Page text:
In many ways, 2010 was the year of the bold mission statement; of musicians who emerged from seclusion and long absences to make grandiose statements about everything from the suburbs (Arcade Fire's The Suburbs) to one man's complex relationship with himself and the world around him (Kanye West's My Beautiful Dark Twisted Fantasy). The year's biggest albums were, well, big: Even Sufjan Stevens obscured his winsome laments in a crazy quilt of electronic clatter.
For me, that created a tricky challenge when it came time to compile my annual list of the 10 albums I loved most -- never to be confused with "best," which has more to do with consensus than catharsis. Because, while my two favorite albums of 2010 weren't exactly strangers to bigness, I still tend to gravitate toward records that roll around in relatable emotions. Grandiosity is generally easier for me to admire than to fully embrace, so I found myself poking around the margins for favorites a little more than usual.
As always, I dearly hope you find a discovery nestled in these 10 selections. And, of course, please feel free to leave your thoughts, recommendations and angry screeds in the comments section below.
1. Jonsi, Go
Though its name has become synonymous with atmospherically eccentric beauty, Sigur Ros has taken steps to find its quirky, joyful side in recent years. But it took a side project called Jonsi -- technically a band led by singer Jon Thor Birgisson, who prefers not to be addressed as "Jonsi" -- to dump out Birgisson's endlessly surprising toy-box of exhilarating ideas. Go showcases plenty of swirling ballads to balance out relentlessly ingratiating thrillers like "Go Do" and "Boy Lilikoi," but the net result is the year's most life-affirmingly sweet, unexpectedly sunny gem. (Hear "Go Do" here.)
2. The National, High Violet
Judged against its breathtaking predecessor, 2007's Boxer, The National's High Violet couldn't help but suffer, however slightly. Judged against everything else that came out this year -- and given the benefit of months to sink in and reveal its genius -- High Violet feels an awful lot closer to an outright masterpiece. The National is often lauded for its ability to capture the tension and ennui of modern life, while still crafting a sound bold enough to fill stadiums. But what really stands out about the band, besides the beauty of its arrangements, is singer Matt Berninger's ability to evoke real-world feelings in a way that feels genuinely cathartic. When he sings, "I don't have the drugs to sort it out," the sentiment feels both personal and emblematic of a larger world where problems can't be solved with pills alone. (Hear "Bloodbuzz Ohio" here.)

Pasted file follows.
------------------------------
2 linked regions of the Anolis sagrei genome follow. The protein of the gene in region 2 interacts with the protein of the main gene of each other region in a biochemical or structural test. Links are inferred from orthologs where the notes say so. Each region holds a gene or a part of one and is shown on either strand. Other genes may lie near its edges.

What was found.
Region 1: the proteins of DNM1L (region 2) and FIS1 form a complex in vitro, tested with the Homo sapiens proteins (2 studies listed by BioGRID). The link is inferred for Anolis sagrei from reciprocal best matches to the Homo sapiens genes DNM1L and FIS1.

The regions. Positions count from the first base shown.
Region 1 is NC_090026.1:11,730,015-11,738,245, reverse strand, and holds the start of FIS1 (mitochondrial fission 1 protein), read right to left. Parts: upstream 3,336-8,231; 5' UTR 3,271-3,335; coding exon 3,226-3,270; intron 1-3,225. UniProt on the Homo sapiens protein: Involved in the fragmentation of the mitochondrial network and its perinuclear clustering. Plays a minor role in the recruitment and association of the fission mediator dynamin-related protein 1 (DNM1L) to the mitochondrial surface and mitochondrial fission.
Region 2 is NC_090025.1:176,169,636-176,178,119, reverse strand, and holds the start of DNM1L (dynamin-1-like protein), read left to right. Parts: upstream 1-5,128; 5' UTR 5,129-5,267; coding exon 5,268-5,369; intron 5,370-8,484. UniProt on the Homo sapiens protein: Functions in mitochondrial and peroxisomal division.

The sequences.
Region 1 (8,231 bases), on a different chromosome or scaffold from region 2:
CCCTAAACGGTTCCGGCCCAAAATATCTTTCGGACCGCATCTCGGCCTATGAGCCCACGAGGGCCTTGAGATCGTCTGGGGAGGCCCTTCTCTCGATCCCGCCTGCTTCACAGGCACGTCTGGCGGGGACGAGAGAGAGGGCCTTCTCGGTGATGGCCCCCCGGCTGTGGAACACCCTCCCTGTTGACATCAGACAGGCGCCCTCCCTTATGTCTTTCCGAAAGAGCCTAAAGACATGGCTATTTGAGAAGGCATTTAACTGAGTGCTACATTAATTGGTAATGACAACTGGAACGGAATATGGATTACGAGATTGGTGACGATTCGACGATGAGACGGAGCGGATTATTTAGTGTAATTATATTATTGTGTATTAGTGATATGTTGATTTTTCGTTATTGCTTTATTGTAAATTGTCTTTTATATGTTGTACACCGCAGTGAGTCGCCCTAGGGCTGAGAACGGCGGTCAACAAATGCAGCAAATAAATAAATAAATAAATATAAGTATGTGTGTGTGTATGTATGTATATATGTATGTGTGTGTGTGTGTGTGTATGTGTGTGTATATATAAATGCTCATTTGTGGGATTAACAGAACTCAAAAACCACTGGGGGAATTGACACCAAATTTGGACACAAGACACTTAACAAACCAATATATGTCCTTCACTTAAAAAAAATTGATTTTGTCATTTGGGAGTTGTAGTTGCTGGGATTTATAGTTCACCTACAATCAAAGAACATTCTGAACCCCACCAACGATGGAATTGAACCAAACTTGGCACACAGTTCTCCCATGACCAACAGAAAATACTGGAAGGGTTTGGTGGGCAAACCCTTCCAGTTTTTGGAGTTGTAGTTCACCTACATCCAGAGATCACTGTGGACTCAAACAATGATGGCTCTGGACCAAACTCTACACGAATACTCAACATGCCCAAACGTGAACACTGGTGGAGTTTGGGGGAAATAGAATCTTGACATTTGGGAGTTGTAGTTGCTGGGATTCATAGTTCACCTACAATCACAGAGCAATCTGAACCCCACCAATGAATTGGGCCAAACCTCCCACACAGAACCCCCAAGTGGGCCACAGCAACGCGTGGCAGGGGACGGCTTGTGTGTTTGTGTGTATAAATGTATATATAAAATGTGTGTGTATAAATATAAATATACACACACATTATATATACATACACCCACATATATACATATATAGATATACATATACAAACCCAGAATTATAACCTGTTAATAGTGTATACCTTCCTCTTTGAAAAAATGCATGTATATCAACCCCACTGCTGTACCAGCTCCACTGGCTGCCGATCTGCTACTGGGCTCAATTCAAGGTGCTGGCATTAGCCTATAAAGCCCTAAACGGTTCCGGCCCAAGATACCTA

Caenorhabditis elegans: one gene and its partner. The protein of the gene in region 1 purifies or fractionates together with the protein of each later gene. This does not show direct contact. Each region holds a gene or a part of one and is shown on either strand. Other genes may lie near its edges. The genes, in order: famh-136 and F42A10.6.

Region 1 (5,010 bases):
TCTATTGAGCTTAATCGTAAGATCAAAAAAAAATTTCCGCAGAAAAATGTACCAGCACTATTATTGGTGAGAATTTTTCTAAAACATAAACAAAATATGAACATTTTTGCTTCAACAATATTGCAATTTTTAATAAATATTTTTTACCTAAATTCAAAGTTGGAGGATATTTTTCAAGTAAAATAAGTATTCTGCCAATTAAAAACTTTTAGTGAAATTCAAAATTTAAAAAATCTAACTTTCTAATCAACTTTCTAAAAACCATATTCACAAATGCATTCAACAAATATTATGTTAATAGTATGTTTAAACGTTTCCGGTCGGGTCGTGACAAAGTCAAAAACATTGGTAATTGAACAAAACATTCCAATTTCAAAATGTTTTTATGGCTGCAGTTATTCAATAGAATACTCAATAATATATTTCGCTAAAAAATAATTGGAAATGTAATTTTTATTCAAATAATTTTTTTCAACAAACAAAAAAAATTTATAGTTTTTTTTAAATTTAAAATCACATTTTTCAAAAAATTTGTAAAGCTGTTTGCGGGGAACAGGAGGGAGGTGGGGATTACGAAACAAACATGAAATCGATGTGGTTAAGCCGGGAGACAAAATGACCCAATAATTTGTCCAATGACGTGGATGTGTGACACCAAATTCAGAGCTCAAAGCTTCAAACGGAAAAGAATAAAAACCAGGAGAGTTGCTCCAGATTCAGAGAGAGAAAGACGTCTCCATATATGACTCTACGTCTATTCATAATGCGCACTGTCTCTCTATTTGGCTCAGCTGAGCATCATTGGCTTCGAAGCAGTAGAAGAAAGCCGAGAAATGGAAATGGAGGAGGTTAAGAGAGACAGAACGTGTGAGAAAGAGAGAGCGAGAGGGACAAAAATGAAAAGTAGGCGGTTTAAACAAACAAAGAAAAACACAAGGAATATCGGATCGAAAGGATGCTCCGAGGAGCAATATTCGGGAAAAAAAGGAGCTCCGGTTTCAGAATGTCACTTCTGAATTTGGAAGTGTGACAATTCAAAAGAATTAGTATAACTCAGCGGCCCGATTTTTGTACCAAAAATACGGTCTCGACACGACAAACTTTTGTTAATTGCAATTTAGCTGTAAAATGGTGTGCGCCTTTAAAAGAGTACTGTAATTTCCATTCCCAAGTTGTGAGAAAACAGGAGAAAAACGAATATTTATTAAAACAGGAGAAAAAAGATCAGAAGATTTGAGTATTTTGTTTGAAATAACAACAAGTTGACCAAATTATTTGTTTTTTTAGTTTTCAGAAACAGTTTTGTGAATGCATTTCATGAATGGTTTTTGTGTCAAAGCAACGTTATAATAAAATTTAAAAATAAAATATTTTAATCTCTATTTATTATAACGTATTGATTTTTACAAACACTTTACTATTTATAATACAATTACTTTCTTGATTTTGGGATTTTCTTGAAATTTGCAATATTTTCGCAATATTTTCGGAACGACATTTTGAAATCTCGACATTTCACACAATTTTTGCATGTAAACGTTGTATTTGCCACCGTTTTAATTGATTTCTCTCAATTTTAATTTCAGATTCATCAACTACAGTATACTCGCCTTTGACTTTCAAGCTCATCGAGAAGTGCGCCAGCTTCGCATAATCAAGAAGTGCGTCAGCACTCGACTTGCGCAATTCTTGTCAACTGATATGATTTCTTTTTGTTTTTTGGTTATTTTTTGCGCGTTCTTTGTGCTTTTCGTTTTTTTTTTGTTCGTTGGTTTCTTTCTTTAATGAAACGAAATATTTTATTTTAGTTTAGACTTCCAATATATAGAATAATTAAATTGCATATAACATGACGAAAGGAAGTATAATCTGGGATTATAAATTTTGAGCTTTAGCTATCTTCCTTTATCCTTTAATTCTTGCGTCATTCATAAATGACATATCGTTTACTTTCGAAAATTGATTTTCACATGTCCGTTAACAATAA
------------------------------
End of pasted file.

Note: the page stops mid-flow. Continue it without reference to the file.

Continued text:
3. Horse Feathers, Thistled Spring
The first minute of Thistled Spring is as exquisitely lovely as any 60 seconds of music this year, and that's before Justin Ringle has begun lending his simultaneously comforting and disconcerted voice to the mix. If Horse Feathers' ingredients were listed in order of their prominence, strings and portent would be right at the top, but Ringle's soft croon keeps Thistled Spring grounded in genuine grace. He may sing of "a blossom that's bloomed / a house that's a tomb," but he's also peddling comfort food, to be washed down with an ice-cold glass of sweet tea. (Hear "Thistled Spring" here.)
4. Jeremy Messersmith, The Reluctant Graveyard
The phrase "worthy heir to the power-pop throne long held by Fountains of Wayne" and the phrase "concept album about death" don't usually appear in the same sentence, but here we are. Minneapolis singer-songwriter Jeremy Messersmith closes out his self-released "life-cycle trilogy" with an absolute corker of a record, full of songs that sparkle and shine while Messersmith examines the personae of dead gangsters, casket salesmen and others who traffic in life after life. But for goodness' sake, don't be put off by the concept: The Reluctant Graveyard is an immensely sweet string of infectious pop ringers. As colorfully as they shine, these songs could just as easily be about rainbows or suncatchers. (Hear "Violet!" here.)
5. Sharon Van Etten, Epic